This blog follows the reconstruction of the Revolutionary War Public Armoury on the James Anderson site
Reconstruction of the Blacksmith's & Public Armoury
August 6, 2012
A “Virtual” Update
In earlier blog entries, we introduced Virtual Williamsburg and the digital reconstruction of the armoury property happening at the same time we are physically rebuilding the site. The previous posts showed the first stage of modeling, or research models in which the buildings are recreated as accurately as possible. We are now working on the second stage in which we apply textures and lighting to make the computer models look as realistic as possible.
So why create a photo-realistic digital model when the physical site is being reconstructed? As we discussed in a previous post, one important use of digital modeling is as a research tool: we have been able to assess different hypotheses suggested by the evidence prior to physically rebuilding a structure. Visualizing the buildings as well as the 18th-century terrain—which is harder to physically recreate today—has been especially valuable for understanding the relationship between the kitchen, armoury, and tin shop, all constructed side by side by side. The digital model, however, also has applications for visualizing the site even after the physical reconstruction has been completed. The virtual world can never replace the onsite experience, but spaces or particular viewpoints that might not be easily accessible in the real world can be presented virtually. For example, while visitors to the Public Armoury site can watch the blacksmiths work, they cannot get too near the hot forges for obvious safety reasons. However in the virtual world users can examine the forges more closely and even access information about their archaeological remains and learn more about the 18th-century iron-working process. Attic spaces, which were typically reached by ladders or narrow stairways in the colonial period, often cannot be accessed today because of modern building codes. In the computer model, however, virtual guests will be able to explore the storage space in the armoury attic as well as the living quarters of the enslaved workers who resided upstairs in the Anderson kitchen.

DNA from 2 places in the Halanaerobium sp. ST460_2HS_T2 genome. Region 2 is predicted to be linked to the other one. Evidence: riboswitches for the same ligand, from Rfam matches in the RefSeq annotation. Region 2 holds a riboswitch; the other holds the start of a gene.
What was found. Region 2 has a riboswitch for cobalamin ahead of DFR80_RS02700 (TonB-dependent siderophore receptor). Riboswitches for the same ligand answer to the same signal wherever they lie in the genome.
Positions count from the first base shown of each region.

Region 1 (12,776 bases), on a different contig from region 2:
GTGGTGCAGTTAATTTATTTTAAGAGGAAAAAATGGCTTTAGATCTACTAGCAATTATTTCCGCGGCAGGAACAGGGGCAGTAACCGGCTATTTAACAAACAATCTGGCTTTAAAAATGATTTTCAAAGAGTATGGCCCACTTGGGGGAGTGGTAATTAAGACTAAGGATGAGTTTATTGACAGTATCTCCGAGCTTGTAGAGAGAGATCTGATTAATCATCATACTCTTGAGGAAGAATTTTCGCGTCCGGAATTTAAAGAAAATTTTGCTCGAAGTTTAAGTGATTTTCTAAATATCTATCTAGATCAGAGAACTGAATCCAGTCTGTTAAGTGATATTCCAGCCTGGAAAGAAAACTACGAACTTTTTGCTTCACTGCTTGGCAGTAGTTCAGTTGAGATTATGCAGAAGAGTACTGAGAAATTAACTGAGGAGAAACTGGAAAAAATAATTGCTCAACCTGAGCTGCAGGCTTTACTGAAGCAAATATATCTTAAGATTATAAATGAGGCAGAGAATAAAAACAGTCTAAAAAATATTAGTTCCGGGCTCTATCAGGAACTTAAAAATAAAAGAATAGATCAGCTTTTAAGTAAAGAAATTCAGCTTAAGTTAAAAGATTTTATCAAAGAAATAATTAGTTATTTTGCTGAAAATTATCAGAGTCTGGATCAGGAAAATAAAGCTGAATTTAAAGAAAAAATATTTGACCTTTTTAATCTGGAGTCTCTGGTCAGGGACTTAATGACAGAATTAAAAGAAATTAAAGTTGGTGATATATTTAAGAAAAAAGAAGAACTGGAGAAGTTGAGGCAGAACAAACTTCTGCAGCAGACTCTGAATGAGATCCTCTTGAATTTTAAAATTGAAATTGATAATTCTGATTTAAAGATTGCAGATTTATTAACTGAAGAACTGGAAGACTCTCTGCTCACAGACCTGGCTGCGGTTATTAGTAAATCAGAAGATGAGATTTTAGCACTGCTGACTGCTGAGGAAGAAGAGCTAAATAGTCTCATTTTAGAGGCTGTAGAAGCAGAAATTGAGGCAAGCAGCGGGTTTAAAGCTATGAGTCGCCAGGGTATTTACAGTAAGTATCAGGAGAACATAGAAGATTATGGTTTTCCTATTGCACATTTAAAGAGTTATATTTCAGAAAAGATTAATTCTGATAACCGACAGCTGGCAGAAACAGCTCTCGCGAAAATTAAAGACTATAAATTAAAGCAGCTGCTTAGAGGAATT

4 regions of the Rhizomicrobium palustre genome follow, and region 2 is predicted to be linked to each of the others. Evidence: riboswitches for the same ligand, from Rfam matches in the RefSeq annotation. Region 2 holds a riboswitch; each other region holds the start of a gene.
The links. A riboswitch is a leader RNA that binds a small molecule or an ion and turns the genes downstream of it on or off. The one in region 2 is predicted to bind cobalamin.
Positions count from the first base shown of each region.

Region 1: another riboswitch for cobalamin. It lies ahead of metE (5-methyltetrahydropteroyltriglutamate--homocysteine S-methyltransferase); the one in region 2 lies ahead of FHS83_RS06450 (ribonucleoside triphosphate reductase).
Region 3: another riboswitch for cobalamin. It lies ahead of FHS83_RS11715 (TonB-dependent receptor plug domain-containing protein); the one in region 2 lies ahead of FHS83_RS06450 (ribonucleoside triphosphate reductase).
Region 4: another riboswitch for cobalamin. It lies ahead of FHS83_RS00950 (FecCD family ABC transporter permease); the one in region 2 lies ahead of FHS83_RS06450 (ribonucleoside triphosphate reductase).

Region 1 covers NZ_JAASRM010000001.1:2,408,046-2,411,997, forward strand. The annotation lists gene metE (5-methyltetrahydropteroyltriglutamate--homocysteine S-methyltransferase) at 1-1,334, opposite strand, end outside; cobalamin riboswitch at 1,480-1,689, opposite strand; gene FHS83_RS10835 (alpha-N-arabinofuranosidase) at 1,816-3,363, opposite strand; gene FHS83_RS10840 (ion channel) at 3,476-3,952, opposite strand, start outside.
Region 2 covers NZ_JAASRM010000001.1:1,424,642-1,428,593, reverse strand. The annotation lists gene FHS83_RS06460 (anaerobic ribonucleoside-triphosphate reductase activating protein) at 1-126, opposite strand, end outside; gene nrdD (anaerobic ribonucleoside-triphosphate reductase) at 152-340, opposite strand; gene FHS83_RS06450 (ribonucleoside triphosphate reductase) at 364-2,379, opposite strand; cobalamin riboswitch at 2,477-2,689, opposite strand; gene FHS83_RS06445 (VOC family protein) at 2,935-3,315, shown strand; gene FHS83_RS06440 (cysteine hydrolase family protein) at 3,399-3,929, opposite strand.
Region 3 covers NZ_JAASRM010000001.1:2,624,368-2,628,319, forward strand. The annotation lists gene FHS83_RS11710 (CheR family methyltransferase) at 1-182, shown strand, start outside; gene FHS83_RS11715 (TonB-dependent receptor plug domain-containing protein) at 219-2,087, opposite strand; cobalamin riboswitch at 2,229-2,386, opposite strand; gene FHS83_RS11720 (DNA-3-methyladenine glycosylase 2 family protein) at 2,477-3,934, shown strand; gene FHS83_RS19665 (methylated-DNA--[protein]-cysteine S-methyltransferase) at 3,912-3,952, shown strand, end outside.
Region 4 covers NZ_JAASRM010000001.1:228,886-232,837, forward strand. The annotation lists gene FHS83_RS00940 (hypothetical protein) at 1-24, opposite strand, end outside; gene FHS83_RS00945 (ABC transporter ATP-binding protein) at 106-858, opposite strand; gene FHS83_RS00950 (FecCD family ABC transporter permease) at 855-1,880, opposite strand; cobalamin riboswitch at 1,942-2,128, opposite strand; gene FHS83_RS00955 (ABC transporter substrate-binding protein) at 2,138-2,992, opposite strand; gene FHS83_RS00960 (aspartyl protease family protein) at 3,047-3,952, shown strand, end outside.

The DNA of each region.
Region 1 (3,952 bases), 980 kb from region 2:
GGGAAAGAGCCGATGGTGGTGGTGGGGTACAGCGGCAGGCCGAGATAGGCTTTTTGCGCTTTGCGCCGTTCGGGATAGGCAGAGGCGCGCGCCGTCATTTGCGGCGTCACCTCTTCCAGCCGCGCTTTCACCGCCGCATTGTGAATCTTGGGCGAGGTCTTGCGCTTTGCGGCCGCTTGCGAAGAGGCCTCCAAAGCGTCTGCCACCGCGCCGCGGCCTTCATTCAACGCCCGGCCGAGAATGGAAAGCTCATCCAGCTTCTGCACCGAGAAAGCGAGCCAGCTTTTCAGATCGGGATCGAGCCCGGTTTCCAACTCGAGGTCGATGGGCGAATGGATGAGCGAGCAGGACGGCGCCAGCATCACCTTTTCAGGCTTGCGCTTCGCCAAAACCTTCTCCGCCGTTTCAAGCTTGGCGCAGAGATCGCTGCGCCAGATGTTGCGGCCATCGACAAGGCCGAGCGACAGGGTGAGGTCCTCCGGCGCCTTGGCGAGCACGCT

Another advantage of the virtual model is the ability to represent the same building in multiple time periods. For example, the Anderson kitchen was modified between 1776 and 1779 when it changed from a domestic kitchen to one that needed to support the more than 40 workers living in the industrial armoury complex. In 1776 it likely had small windows, typical of a domestic kitchen, but by 1779 the two-pane-wide window on the building’s north wall had been exchanged for a larger, four-pane-wide window to let in more light. Archaeological evidence has revealed that brick drains were added to the lot to control water run-off and handle increased water usage when the Public Armoury was built. During the construction, one of the drains was run under the northwest corner of the kitchen, nearly to the hearth, and on top of it a sink was constructed to allow for the disposal of liquids directly into the drainage system without the cooks having to leave the building.
The modeling process is still ongoing, but the images below provide a sneak peak of some of our progress to date. Stay tuned for further updates as we continue virtually—and physically—rebuilding the Armoury complex!
By Cynthia Decker, Assistant Modeler, and Peter Inker, Digital Architectural Historian
Thank you to the National Endowment for the Humanities (NEH); the Institute of Museum and Library Services (IMLS); the estate of Mark Hicks; the Grainger Foundation; the estate of John O’Donnell; and the estate of Joan J. Woods. We are extremely grateful for their support of the Digital History Center’s 3D Visualization Lab and the Foundation’s 3D modeling initiatives!
Funded by a generous gift from Forrest E. Mars Jr., of Big Horn, Wyoming.